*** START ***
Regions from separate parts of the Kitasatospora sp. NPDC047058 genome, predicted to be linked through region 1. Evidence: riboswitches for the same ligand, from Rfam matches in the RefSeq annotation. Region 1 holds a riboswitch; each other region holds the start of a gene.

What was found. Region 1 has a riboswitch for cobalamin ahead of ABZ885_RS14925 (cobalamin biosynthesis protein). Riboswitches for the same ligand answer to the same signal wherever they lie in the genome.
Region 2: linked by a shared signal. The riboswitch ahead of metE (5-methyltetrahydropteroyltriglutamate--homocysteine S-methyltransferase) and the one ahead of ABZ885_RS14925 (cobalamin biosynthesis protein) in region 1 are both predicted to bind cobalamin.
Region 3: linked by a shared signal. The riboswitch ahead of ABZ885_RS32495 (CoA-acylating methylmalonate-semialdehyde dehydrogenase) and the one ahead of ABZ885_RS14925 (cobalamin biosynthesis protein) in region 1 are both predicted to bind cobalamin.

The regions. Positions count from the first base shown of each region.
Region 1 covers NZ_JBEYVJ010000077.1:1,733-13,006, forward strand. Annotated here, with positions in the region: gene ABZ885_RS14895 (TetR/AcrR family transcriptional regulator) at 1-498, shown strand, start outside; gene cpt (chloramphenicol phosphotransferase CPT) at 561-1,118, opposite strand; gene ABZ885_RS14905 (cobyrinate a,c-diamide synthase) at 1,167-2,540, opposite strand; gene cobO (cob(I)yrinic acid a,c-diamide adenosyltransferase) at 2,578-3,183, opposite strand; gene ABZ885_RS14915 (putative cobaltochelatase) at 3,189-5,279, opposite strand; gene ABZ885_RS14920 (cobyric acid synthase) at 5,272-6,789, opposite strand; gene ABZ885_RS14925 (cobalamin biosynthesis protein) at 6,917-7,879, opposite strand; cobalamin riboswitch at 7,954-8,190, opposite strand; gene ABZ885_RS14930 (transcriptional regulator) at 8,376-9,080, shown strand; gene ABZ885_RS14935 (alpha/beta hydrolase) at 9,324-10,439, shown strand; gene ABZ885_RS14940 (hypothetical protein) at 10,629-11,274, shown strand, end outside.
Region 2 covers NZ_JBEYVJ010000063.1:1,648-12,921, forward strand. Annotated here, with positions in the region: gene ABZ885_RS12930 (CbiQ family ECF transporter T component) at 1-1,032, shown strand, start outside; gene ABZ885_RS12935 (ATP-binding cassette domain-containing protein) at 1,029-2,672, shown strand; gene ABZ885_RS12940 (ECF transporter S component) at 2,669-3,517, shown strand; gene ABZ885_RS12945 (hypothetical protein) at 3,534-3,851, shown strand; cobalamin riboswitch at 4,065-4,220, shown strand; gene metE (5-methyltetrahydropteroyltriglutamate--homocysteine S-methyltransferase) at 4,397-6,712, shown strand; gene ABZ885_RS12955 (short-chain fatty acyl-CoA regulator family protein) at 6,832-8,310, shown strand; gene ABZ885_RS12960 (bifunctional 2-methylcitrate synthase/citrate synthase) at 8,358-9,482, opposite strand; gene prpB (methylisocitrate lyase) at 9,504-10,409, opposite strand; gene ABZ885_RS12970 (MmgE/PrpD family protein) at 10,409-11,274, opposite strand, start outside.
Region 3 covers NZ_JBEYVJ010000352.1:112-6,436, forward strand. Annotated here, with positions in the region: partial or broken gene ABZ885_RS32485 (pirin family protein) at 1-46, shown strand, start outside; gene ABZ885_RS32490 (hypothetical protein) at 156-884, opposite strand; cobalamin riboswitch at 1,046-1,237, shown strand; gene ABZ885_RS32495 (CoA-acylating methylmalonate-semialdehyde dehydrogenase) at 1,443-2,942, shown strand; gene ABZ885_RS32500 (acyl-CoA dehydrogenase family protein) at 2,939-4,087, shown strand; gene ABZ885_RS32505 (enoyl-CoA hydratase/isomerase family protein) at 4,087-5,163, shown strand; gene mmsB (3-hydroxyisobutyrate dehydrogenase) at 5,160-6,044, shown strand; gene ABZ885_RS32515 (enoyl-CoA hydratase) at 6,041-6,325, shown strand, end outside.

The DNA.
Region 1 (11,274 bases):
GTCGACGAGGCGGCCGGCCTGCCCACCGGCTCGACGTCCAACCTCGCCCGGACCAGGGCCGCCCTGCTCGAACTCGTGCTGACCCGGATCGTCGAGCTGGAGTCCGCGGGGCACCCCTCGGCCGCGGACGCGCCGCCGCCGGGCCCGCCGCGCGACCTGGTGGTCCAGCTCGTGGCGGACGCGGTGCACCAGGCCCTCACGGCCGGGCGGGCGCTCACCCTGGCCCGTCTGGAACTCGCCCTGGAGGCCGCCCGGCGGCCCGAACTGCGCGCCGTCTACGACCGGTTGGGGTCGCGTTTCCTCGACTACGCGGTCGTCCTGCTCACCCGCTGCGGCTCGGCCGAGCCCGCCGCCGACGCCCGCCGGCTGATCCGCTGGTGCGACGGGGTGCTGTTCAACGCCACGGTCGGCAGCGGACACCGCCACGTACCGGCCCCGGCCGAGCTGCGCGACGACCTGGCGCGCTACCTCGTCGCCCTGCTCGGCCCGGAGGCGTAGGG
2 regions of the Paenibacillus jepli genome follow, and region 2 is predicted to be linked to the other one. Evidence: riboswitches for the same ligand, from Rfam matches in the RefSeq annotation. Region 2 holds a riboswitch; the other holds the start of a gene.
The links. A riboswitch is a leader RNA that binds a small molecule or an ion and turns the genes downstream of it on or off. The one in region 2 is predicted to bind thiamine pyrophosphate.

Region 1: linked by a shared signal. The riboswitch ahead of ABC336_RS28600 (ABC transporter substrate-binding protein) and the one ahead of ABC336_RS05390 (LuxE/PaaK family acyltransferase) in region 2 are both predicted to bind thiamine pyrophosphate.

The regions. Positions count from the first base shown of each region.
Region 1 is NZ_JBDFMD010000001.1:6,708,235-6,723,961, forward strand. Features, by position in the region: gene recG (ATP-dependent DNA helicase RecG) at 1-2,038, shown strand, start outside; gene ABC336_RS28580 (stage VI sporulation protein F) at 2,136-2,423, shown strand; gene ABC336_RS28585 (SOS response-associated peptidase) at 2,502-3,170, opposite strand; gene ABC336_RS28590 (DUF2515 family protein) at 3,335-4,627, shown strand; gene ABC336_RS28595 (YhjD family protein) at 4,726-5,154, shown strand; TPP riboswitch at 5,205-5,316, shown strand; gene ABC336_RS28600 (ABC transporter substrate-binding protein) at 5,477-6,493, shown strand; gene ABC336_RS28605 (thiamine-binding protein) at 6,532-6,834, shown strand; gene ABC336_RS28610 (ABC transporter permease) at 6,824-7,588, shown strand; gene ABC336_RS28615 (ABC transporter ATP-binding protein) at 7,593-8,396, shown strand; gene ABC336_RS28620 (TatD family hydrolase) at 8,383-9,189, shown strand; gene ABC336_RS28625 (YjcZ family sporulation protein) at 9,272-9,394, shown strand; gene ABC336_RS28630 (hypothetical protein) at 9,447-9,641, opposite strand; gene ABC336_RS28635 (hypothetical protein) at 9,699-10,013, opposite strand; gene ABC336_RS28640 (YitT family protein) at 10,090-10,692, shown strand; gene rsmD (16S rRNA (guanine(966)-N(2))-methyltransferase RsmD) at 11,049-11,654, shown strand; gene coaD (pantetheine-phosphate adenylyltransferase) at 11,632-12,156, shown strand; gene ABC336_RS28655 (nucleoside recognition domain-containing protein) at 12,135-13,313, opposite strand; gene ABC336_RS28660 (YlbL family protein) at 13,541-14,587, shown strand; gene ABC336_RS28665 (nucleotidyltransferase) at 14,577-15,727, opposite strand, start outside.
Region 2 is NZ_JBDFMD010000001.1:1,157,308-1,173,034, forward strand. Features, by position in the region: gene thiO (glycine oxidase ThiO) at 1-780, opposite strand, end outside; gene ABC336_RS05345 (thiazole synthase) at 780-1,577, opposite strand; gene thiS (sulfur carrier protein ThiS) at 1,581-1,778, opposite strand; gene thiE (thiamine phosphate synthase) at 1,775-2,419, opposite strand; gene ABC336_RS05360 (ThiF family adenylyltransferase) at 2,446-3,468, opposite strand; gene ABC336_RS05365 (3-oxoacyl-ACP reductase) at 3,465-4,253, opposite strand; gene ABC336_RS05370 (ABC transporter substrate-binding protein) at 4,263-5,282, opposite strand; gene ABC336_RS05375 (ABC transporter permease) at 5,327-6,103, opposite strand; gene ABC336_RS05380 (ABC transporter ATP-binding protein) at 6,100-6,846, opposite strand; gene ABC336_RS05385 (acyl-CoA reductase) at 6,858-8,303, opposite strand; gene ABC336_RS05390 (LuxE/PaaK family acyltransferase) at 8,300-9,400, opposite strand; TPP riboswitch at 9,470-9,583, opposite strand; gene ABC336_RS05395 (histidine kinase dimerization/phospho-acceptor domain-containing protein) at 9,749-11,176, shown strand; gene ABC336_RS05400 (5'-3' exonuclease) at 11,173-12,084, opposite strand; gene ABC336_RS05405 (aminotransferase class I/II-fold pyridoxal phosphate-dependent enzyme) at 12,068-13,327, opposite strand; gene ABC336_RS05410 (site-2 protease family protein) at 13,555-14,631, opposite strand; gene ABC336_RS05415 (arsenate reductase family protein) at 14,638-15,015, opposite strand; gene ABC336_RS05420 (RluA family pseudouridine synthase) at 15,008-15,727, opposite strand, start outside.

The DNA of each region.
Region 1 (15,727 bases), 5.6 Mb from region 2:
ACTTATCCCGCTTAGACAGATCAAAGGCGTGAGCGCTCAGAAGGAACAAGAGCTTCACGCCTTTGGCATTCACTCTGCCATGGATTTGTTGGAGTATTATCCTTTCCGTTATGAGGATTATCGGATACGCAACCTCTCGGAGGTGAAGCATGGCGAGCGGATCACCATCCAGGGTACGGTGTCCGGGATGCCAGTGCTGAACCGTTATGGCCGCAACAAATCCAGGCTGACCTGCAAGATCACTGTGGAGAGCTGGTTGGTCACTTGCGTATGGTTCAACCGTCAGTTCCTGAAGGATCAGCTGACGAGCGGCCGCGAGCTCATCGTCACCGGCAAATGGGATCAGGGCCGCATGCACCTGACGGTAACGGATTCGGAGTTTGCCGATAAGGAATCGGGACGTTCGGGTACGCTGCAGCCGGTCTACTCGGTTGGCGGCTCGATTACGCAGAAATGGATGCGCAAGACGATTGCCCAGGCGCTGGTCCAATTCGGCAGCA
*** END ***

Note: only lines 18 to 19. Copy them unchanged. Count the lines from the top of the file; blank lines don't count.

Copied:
The DNA of each region.
Region 1 (15,727 bases), 5.6 Mb from region 2: